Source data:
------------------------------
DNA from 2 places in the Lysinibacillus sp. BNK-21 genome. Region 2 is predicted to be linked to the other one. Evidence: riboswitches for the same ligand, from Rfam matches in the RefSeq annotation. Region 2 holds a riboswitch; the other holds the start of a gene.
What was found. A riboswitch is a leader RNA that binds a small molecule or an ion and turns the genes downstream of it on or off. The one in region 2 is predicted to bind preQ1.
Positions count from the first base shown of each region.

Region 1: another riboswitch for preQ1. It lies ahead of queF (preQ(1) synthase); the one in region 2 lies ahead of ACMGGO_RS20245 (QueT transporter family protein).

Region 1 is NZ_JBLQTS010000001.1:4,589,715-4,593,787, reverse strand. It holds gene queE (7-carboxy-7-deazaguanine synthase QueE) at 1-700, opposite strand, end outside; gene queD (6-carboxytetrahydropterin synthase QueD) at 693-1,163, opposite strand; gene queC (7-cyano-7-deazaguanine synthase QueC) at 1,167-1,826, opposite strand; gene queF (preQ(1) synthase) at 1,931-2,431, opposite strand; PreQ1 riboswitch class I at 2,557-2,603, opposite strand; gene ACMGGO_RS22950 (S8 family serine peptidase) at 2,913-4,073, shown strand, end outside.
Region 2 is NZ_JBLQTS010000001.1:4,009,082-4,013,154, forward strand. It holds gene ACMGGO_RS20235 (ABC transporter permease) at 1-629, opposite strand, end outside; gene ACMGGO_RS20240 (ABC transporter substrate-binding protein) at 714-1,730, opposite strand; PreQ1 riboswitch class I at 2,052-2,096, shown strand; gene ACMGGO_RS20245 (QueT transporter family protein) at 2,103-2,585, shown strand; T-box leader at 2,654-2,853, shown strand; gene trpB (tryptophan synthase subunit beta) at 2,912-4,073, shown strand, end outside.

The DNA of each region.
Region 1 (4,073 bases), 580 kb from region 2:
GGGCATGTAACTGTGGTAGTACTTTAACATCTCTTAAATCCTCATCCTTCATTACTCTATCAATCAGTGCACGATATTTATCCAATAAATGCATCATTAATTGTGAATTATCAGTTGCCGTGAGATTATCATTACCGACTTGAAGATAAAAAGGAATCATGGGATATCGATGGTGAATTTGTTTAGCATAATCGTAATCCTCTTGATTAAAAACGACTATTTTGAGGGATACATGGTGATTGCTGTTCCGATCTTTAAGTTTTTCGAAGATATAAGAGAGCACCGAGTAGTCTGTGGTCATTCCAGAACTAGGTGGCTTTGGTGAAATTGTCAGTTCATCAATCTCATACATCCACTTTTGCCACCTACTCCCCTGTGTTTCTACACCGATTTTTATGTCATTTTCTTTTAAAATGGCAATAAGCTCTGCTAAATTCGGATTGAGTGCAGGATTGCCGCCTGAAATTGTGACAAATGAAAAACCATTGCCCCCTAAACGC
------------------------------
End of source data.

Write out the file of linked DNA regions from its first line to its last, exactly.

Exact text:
DNA from 2 places in the Lysinibacillus sp. BNK-21 genome. Region 2 is predicted to be linked to the other one. Evidence: riboswitches for the same ligand, from Rfam matches in the RefSeq annotation. Region 2 holds a riboswitch; the other holds the start of a gene.
What was found. A riboswitch is a leader RNA that binds a small molecule or an ion and turns the genes downstream of it on or off. The one in region 2 is predicted to bind preQ1.
Positions count from the first base shown of each region.

Region 1: another riboswitch for preQ1. It lies ahead of queF (preQ(1) synthase); the one in region 2 lies ahead of ACMGGO_RS20245 (QueT transporter family protein).

Region 1 is NZ_JBLQTS010000001.1:4,589,715-4,593,787, reverse strand. It holds gene queE (7-carboxy-7-deazaguanine synthase QueE) at 1-700, opposite strand, end outside; gene queD (6-carboxytetrahydropterin synthase QueD) at 693-1,163, opposite strand; gene queC (7-cyano-7-deazaguanine synthase QueC) at 1,167-1,826, opposite strand; gene queF (preQ(1) synthase) at 1,931-2,431, opposite strand; PreQ1 riboswitch class I at 2,557-2,603, opposite strand; gene ACMGGO_RS22950 (S8 family serine peptidase) at 2,913-4,073, shown strand, end outside.
Region 2 is NZ_JBLQTS010000001.1:4,009,082-4,013,154, forward strand. It holds gene ACMGGO_RS20235 (ABC transporter permease) at 1-629, opposite strand, end outside; gene ACMGGO_RS20240 (ABC transporter substrate-binding protein) at 714-1,730, opposite strand; PreQ1 riboswitch class I at 2,052-2,096, shown strand; gene ACMGGO_RS20245 (QueT transporter family protein) at 2,103-2,585, shown strand; T-box leader at 2,654-2,853, shown strand; gene trpB (tryptophan synthase subunit beta) at 2,912-4,073, shown strand, end outside.

The DNA of each region.
Region 1 (4,073 bases), 580 kb from region 2:
GGGCATGTAACTGTGGTAGTACTTTAACATCTCTTAAATCCTCATCCTTCATTACTCTATCAATCAGTGCACGATATTTATCCAATAAATGCATCATTAATTGTGAATTATCAGTTGCCGTGAGATTATCATTACCGACTTGAAGATAAAAAGGAATCATGGGATATCGATGGTGAATTTGTTTAGCATAATCGTAATCCTCTTGATTAAAAACGACTATTTTGAGGGATACATGGTGATTGCTGTTCCGATCTTTAAGTTTTTCGAAGATATAAGAGAGCACCGAGTAGTCTGTGGTCATTCCAGAACTAGGTGGCTTTGGTGAAATTGTCAGTTCATCAATCTCATACATCCACTTTTGCCACCTACTCCCCTGTGTTTCTACACCGATTTTTATGTCATTTTCTTTTAAAATGGCAATAAGCTCTGCTAAATTCGGATTGAGTGCAGGATTGCCGCCTGAAATTGTGACAAATGAAAAACCATTGCCCCCTAAACGC